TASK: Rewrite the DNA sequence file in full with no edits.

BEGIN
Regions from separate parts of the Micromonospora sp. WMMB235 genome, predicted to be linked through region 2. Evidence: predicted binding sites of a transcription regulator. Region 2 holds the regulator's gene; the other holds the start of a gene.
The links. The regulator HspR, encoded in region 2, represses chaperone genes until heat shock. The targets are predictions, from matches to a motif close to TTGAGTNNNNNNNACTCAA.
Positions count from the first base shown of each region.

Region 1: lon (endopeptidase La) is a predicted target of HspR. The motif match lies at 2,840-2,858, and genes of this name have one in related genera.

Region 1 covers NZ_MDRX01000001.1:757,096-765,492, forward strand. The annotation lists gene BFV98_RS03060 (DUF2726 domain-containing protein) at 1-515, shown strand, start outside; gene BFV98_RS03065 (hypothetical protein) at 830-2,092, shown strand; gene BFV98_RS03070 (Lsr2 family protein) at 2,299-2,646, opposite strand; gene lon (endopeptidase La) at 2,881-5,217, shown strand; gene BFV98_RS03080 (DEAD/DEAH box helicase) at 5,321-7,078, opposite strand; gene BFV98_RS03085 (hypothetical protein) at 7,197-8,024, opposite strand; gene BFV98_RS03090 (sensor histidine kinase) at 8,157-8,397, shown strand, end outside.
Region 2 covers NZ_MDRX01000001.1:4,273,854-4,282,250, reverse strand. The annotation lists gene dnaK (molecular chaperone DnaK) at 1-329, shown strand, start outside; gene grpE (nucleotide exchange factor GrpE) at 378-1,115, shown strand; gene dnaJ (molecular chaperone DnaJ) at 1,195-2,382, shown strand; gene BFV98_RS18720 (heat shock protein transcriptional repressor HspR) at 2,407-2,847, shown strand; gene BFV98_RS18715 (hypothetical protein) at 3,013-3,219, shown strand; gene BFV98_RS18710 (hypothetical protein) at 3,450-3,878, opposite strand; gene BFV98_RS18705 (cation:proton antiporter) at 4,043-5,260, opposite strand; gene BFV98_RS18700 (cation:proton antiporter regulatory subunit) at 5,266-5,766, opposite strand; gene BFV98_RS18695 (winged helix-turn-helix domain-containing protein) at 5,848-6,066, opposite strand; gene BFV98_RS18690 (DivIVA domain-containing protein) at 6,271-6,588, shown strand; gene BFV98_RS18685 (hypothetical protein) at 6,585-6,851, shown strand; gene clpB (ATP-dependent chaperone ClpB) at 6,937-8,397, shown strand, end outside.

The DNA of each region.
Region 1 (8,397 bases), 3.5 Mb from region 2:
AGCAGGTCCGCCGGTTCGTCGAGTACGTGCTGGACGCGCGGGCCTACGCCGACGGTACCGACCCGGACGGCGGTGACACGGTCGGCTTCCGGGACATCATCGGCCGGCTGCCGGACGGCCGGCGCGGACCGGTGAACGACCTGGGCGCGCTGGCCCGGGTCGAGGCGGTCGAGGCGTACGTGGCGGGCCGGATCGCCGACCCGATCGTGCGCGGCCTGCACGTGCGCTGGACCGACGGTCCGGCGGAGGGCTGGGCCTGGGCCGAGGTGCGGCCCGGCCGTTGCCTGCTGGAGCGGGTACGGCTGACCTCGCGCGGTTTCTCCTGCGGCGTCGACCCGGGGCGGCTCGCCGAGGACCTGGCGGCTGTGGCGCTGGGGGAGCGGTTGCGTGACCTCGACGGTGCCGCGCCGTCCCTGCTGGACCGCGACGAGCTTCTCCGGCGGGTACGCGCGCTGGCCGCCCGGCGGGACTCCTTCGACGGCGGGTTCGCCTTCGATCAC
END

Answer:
Regions from separate parts of the Micromonospora sp. WMMB235 genome, predicted to be linked through region 2. Evidence: predicted binding sites of a transcription regulator. Region 2 holds the regulator's gene; the other holds the start of a gene.
The links. The regulator HspR, encoded in region 2, represses chaperone genes until heat shock. The targets are predictions, from matches to a motif close to TTGAGTNNNNNNNACTCAA.
Positions count from the first base shown of each region.

Region 1: lon (endopeptidase La) is a predicted target of HspR. The motif match lies at 2,840-2,858, and genes of this name have one in related genera.

Region 1 covers NZ_MDRX01000001.1:757,096-765,492, forward strand. The annotation lists gene BFV98_RS03060 (DUF2726 domain-containing protein) at 1-515, shown strand, start outside; gene BFV98_RS03065 (hypothetical protein) at 830-2,092, shown strand; gene BFV98_RS03070 (Lsr2 family protein) at 2,299-2,646, opposite strand; gene lon (endopeptidase La) at 2,881-5,217, shown strand; gene BFV98_RS03080 (DEAD/DEAH box helicase) at 5,321-7,078, opposite strand; gene BFV98_RS03085 (hypothetical protein) at 7,197-8,024, opposite strand; gene BFV98_RS03090 (sensor histidine kinase) at 8,157-8,397, shown strand, end outside.
Region 2 covers NZ_MDRX01000001.1:4,273,854-4,282,250, reverse strand. The annotation lists gene dnaK (molecular chaperone DnaK) at 1-329, shown strand, start outside; gene grpE (nucleotide exchange factor GrpE) at 378-1,115, shown strand; gene dnaJ (molecular chaperone DnaJ) at 1,195-2,382, shown strand; gene BFV98_RS18720 (heat shock protein transcriptional repressor HspR) at 2,407-2,847, shown strand; gene BFV98_RS18715 (hypothetical protein) at 3,013-3,219, shown strand; gene BFV98_RS18710 (hypothetical protein) at 3,450-3,878, opposite strand; gene BFV98_RS18705 (cation:proton antiporter) at 4,043-5,260, opposite strand; gene BFV98_RS18700 (cation:proton antiporter regulatory subunit) at 5,266-5,766, opposite strand; gene BFV98_RS18695 (winged helix-turn-helix domain-containing protein) at 5,848-6,066, opposite strand; gene BFV98_RS18690 (DivIVA domain-containing protein) at 6,271-6,588, shown strand; gene BFV98_RS18685 (hypothetical protein) at 6,585-6,851, shown strand; gene clpB (ATP-dependent chaperone ClpB) at 6,937-8,397, shown strand, end outside.

The DNA of each region.
Region 1 (8,397 bases), 3.5 Mb from region 2:
AGCAGGTCCGCCGGTTCGTCGAGTACGTGCTGGACGCGCGGGCCTACGCCGACGGTACCGACCCGGACGGCGGTGACACGGTCGGCTTCCGGGACATCATCGGCCGGCTGCCGGACGGCCGGCGCGGACCGGTGAACGACCTGGGCGCGCTGGCCCGGGTCGAGGCGGTCGAGGCGTACGTGGCGGGCCGGATCGCCGACCCGATCGTGCGCGGCCTGCACGTGCGCTGGACCGACGGTCCGGCGGAGGGCTGGGCCTGGGCCGAGGTGCGGCCCGGCCGTTGCCTGCTGGAGCGGGTACGGCTGACCTCGCGCGGTTTCTCCTGCGGCGTCGACCCGGGGCGGCTCGCCGAGGACCTGGCGGCTGTGGCGCTGGGGGAGCGGTTGCGTGACCTCGACGGTGCCGCGCCGTCCCTGCTGGACCGCGACGAGCTTCTCCGGCGGGTACGCGCGCTGGCCGCCCGGCGGGACTCCTTCGACGGCGGGTTCGCCTTCGATCAC